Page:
The health care differs greatly to the NHS; patients pay for tests and even and for some surgical procedures. There is also limited access to medications. In some cases, drugs were not available and the medical teams even struggled to get resources from surrounding islands. This made me reflect on just how important the NHS is, and how lucky we are to have it.

I attended daily consultant led ward rounds, clinics and theatre sessions. The most notable medical difference I observed between the UK and Saint Vincent was the high rates of conditions including hypertension, diabetes, gestational diabetes and pre-eclampsia. The limited resources available mean that, for many patients, it can be difficult to manage these conditions appropriately.

Another notable difference is the lack of national screening programmes. Unlike the UK, there is not a free cervical screening programme and, unfortunately, I saw many patients with cervical cancer. This made me reflect on the importance of public health screening programmes.

Working with the orthopaedic team I ran weekly clinics under the supervision of the consultant. I really appreciated the opportunity to see patients, take histories and formulate management plans, all of which helped to cement my knowledge!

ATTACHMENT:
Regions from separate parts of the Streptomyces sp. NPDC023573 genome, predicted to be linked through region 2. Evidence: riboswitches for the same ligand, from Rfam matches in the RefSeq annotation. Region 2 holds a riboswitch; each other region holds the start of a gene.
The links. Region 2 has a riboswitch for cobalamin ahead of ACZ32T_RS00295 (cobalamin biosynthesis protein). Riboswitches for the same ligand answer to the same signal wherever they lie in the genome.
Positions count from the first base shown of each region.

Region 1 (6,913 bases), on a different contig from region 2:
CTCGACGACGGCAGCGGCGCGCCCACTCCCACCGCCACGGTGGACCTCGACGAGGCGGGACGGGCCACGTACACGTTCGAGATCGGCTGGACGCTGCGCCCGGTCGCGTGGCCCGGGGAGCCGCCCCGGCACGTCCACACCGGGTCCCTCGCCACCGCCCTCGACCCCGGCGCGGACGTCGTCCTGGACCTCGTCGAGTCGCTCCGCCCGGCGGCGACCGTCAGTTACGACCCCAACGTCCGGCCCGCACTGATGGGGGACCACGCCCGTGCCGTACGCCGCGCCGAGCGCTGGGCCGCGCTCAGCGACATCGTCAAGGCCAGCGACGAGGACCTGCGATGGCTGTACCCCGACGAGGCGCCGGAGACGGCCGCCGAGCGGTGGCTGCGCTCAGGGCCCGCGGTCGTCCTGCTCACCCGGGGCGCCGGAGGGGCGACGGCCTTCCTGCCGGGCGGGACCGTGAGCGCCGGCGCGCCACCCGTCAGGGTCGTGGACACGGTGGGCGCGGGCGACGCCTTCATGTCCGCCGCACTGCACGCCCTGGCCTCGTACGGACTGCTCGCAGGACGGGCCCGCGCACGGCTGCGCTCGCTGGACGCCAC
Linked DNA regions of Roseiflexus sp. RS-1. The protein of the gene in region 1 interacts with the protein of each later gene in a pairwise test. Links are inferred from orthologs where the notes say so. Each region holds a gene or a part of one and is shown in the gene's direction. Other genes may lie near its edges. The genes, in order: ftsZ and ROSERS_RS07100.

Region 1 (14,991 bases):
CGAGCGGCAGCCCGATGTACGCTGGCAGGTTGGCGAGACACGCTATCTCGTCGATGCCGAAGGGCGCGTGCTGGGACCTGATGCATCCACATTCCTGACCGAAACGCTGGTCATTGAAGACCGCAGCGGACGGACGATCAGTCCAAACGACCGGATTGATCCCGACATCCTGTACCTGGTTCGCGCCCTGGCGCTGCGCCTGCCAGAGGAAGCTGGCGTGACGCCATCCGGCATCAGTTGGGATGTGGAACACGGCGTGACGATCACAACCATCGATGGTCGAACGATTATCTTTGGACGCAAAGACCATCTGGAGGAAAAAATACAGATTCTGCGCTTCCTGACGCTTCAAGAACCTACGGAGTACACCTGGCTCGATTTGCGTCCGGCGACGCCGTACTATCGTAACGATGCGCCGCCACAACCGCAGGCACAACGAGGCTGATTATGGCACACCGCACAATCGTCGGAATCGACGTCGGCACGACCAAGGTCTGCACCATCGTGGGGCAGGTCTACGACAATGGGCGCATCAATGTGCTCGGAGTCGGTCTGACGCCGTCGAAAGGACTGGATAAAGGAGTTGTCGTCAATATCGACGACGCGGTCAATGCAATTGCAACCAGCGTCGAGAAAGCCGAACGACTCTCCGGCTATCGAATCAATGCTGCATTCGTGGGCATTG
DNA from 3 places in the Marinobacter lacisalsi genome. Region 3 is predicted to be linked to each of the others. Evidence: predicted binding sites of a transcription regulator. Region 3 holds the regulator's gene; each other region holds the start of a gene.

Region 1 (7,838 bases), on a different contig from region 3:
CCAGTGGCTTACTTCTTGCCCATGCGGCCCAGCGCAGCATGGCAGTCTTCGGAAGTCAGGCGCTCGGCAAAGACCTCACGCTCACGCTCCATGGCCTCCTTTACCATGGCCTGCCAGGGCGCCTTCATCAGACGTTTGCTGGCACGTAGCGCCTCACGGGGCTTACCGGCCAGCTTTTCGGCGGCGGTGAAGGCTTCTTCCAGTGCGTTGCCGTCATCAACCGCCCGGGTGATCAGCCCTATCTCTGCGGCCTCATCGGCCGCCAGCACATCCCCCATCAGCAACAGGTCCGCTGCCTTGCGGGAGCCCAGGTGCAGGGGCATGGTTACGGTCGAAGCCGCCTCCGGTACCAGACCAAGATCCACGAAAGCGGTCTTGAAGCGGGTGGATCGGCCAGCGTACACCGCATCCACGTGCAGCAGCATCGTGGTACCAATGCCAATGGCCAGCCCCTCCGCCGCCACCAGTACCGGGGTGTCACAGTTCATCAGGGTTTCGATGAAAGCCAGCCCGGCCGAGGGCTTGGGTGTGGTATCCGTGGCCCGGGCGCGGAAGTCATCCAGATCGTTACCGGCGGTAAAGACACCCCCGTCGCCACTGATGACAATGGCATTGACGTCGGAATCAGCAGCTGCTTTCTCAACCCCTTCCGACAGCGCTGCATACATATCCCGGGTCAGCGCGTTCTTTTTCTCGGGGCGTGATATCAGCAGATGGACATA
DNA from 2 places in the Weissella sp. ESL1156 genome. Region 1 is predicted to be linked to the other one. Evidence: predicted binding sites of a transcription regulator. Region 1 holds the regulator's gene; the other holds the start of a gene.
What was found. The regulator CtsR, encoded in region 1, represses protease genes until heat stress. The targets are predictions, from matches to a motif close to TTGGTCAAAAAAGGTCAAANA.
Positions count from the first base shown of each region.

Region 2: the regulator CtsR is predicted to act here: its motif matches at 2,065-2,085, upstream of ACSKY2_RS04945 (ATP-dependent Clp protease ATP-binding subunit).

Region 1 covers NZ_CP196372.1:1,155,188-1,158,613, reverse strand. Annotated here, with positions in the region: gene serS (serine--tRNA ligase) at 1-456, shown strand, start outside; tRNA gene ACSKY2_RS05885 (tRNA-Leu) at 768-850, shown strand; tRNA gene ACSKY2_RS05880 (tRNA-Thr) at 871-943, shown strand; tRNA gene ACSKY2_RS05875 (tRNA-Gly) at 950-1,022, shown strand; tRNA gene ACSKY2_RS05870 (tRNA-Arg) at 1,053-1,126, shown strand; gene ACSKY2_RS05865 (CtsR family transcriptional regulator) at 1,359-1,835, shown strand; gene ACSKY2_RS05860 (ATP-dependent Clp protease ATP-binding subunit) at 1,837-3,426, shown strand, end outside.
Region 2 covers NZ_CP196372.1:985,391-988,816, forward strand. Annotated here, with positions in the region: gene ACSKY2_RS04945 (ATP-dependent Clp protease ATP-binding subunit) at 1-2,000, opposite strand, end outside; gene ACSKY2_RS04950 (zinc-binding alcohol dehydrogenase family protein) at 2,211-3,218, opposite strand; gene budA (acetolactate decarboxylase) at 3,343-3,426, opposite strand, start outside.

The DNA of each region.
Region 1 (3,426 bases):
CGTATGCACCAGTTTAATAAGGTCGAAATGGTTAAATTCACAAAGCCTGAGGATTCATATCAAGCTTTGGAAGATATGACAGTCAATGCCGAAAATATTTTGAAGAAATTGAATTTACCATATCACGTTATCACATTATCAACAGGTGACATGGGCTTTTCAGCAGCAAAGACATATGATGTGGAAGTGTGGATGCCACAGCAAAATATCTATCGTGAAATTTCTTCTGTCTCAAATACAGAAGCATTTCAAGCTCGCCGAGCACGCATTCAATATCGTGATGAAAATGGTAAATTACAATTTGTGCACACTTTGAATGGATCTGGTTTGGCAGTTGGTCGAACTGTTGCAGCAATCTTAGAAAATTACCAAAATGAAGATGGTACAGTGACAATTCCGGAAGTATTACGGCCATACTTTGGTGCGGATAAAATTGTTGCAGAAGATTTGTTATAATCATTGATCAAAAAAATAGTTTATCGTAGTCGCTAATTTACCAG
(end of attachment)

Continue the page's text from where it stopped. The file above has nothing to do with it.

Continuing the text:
I also explored Saint Vincent and some of the beautiful surrounding Grenadines islands. As a keen geographer (at Withington I studied, and thoroughly enjoyed, A Level Geography), I made sure I climbed the active volcano, La Soufriere, the summit of which offered spectacular panoramic views of the island. I travelled to the set location for Pirates of the Caribbean, where one truly felt a sense of an idyllic and remote desert island, minus Captain Jack! The Grenadine islands were unspoilt with an amazing array of wildlife.

My landlady, a wonderfully exuberant Caribbean lady, introduced me to the local cuisine – delicious mangoes, bananas, ‘bakes’ and breadfruit. I really enjoyed eating freshly caught codfish and developed a passion for passion fruit juice!